Developing Healthier Emotional Responses
We’re born with an innate sense to connect with others and create positive relationships. But as we grow older, it can get a bit tricky to be as emotionally aware as we were when we were younger. Emotional awareness is the ability to distinguish and identify with our own emotions and how they affect us and those around us. In other words, we try to make sense of our emotions.
But in order to make any sense out of them, you need to first pinpoint where they stem from, what triggers certain emotions. This requires a bit of soul searching because you may realize that your constant bouts of anger are a result of a deep-seated belief that fate is out to get you. So, you blame everything little thing that goes wrong during the day on fate and you fly off into a full-blown rage every time something bad happens.
That is true especially in this day and age when everything goes by so fast; it may be hard to become aware of our emotions, let alone other people’s. We experience many emotions during the day. They can take you from an emotional high to an extreme low which can have serious effects on your overall well-being.
Medical experts continue to study the connection between the mind and body. The question they often ask is: are emotions the cause of how we interpret the world around us or the result?
Even though they may not have found an answer to that one, they have, however, come a long way in identifying the process of how emotions are felt and conveyed.
The basic steps are:
1. We experience a certain situation
2. We think about its meaning
3. We give out an emotional response based on our assessment of this situation
But studies show that even though our first response may indeed be automatic, they can be controlled by switching to the part of your brain does the rational thinking (prefrontal cortex). Psychologists believe that there are ways to cope with the stress of everyday mishaps, such as:
• Deep breathing
• Counting to 10
Some emotions are positive and healthy, like laughing when it’s appropriate. But other emotions, like expressing your irritation to everyone within earshot, should be regulated because it can lead to setbacks at work, make it difficult to be around you as well as cause health-related problems. There are other ways to express these emotions that can release your anger in a suitable manner and calm you down.
The inability to regulate your emotions can result in chronic diseases, such as depression and various personality disorders, known as emotional toxins. It’s healthy to feel negatively about various things in life, it’s a normal part of life.
But it’s what you do with these emotions that matter. And while regulating your emotions may not come easy, it can be done with practice and patience. Some of these tips can help you regulate your emotions in a healthier way:
• Manage your circumstances. It may sound ridiculous, but the truth is, those who know how to positively regulate their emotions, understand this step very clearly. For example, if being stuck in traffic frustrates you, make it a point to leave the house 15 minutes earlier than usual. If a certain person rubs you the wrong way, figure out a way to avoid bumping into them. Knowing what triggers certain emotional responses can help you control your reactions, putting you in control of your emotions, not the other way around. Remember you always have a choice when it comes to expressing your emotions.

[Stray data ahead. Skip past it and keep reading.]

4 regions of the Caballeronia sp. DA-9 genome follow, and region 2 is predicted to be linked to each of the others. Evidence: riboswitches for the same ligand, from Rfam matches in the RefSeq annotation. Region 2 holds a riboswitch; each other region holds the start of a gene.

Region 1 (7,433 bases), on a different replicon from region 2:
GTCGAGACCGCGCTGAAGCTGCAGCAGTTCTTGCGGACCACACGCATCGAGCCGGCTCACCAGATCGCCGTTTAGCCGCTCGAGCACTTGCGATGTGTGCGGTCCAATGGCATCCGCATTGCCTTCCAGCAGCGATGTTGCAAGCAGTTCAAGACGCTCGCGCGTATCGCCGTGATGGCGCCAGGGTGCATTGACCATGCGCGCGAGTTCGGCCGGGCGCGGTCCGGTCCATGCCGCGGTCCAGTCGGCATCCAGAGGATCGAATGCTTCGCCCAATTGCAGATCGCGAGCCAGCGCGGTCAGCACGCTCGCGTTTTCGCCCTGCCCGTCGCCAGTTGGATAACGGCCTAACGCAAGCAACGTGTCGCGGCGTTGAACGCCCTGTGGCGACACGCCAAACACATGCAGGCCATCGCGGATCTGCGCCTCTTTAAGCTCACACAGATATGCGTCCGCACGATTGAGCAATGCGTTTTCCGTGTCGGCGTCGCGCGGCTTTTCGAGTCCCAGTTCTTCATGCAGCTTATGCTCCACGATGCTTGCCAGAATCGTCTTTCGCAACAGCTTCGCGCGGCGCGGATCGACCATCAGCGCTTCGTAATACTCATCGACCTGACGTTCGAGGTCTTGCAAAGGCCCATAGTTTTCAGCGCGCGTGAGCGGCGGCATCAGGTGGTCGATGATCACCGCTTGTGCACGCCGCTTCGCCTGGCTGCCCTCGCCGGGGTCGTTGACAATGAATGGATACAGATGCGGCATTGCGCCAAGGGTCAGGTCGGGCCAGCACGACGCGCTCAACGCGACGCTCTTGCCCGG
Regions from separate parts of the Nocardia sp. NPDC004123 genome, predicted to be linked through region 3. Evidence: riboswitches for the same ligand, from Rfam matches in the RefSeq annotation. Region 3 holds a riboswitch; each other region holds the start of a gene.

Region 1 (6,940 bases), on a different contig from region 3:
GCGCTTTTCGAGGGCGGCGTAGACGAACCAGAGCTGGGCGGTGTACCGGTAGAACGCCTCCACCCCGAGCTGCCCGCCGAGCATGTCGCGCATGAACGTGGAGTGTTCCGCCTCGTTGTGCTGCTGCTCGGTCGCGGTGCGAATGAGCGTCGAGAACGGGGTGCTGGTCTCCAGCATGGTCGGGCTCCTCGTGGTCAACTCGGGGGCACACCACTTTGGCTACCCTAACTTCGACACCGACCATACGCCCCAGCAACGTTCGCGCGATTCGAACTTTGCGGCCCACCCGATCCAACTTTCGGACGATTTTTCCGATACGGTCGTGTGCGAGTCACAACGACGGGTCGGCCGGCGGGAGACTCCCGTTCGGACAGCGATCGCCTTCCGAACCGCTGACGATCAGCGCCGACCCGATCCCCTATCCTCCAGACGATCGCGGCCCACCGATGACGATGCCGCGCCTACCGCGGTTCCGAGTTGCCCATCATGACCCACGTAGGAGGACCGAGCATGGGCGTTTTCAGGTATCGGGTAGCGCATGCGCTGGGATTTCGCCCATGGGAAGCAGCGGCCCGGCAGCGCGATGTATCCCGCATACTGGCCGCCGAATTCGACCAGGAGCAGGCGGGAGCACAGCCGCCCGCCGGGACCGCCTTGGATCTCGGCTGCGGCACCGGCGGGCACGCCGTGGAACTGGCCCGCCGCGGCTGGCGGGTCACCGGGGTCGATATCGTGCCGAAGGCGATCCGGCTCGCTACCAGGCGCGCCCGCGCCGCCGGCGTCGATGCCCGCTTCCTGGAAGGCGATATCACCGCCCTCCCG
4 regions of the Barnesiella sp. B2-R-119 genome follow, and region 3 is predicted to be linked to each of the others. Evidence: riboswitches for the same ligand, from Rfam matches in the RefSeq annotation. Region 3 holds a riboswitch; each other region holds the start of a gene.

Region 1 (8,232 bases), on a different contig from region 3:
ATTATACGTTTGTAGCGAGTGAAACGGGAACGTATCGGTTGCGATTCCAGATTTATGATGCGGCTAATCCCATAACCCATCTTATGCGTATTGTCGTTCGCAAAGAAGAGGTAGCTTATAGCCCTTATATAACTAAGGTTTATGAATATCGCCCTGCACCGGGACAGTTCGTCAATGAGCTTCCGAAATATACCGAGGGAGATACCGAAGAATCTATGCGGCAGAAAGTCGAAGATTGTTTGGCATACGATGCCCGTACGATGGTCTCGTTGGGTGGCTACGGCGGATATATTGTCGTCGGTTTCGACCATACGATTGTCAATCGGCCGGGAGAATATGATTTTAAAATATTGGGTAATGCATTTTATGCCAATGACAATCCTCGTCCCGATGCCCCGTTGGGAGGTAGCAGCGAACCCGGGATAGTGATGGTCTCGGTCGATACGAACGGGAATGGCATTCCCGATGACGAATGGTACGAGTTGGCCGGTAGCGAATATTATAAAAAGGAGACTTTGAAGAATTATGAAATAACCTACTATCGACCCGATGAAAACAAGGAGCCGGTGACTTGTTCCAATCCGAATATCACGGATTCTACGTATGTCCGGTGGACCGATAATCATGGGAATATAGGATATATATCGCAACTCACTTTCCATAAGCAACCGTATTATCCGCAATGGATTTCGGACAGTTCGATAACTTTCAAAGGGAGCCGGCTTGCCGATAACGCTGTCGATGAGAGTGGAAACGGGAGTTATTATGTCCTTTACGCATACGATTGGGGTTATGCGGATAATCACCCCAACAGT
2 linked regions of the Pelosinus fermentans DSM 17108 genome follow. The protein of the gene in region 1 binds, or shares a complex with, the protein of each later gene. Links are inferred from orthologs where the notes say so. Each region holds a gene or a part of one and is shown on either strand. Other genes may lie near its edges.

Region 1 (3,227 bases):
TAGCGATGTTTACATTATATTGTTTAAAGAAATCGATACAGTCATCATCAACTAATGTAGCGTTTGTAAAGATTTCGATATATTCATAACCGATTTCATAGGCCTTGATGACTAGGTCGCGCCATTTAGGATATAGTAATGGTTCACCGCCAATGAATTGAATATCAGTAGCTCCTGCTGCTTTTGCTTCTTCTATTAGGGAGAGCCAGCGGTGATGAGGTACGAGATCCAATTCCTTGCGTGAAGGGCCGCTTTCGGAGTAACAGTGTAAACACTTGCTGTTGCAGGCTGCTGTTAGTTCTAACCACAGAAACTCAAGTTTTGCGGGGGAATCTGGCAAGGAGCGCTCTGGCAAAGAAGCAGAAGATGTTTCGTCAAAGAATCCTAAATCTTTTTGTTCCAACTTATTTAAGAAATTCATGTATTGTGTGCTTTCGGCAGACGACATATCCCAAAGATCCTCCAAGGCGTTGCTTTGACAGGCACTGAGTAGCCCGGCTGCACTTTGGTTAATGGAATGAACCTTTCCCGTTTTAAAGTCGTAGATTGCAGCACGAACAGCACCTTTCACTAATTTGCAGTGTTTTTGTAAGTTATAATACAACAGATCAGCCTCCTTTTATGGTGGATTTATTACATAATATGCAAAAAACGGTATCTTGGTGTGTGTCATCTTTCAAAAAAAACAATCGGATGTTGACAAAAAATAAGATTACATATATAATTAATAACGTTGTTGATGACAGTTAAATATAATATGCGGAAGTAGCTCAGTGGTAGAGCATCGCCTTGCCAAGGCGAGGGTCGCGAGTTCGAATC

• Monitor your expectations. Raising that bar too high always leads to harsh disappointments. So instead of saying ‘yes’ to more work even though you’re already swamped, draw up a work schedule with appropriate deadlines. Be honest with yourself in regard to how quickly and efficiently you can do the work. If you can’t take on more work, stand up for yourself and say ‘no.’ By consciously communicating how you feel, you can process your emotions in a healthy way.
• Shift your attention. Instead of focusing on those who are thinner, richer or more successful than you, shift your thinking to how much you’ve accomplished. Don’t compare yourself with anyone other than yourself – it’s not fair to them or you and you deserve better than that. The important thing is that you own up to your emotions and be responsible for them. Only then can you truly turn the negative into a positive.
• Change how you see the world. Our deepest emotions are driven by our beliefs. If you have to make a speech in front of a large number of people, try to alter your anxiety into confidence. And don’t be afraid to laugh at yourself. Just believing in your abilities will help you get up there and make that speech without fear of being judged or ridiculed. If you don’t believe in your abilities, no one else will. Others rarely judge you as harshly as you judge yourself. So, go easy on yourself and enjoy the situation, taking in the good with the bad so you can learn from it and grow and thrive.
• Learn to cope. There are 2 main ways to deal with negative emotions:
• Problem-focused coping. This is when you try to change the situation that’s stressing you out like instead of lashing out at a dead computer, take it to get fixed. Yes, it’s a hassle and you wish it had never happened. But wasting time being angry won’t get it fixed.
• Emotion-focused coping. This is when you console yourself about situations you can’t change; your favorite shirt is ruined in the wash, you miss the bus, you spill your coffee. Once it happens, there’s nothing you can do change it. But what you can do is control your emotional response to the situation by calming yourself down to reduce stress levels and be able to make the best of it.
Everyone has their ups and down. But it’s those people who are equipped with the right tools and assets to help them cope and make the best out of the situation they find themselves in. They are ones who know how to apply healthy emotional responses and make it work to their advantage.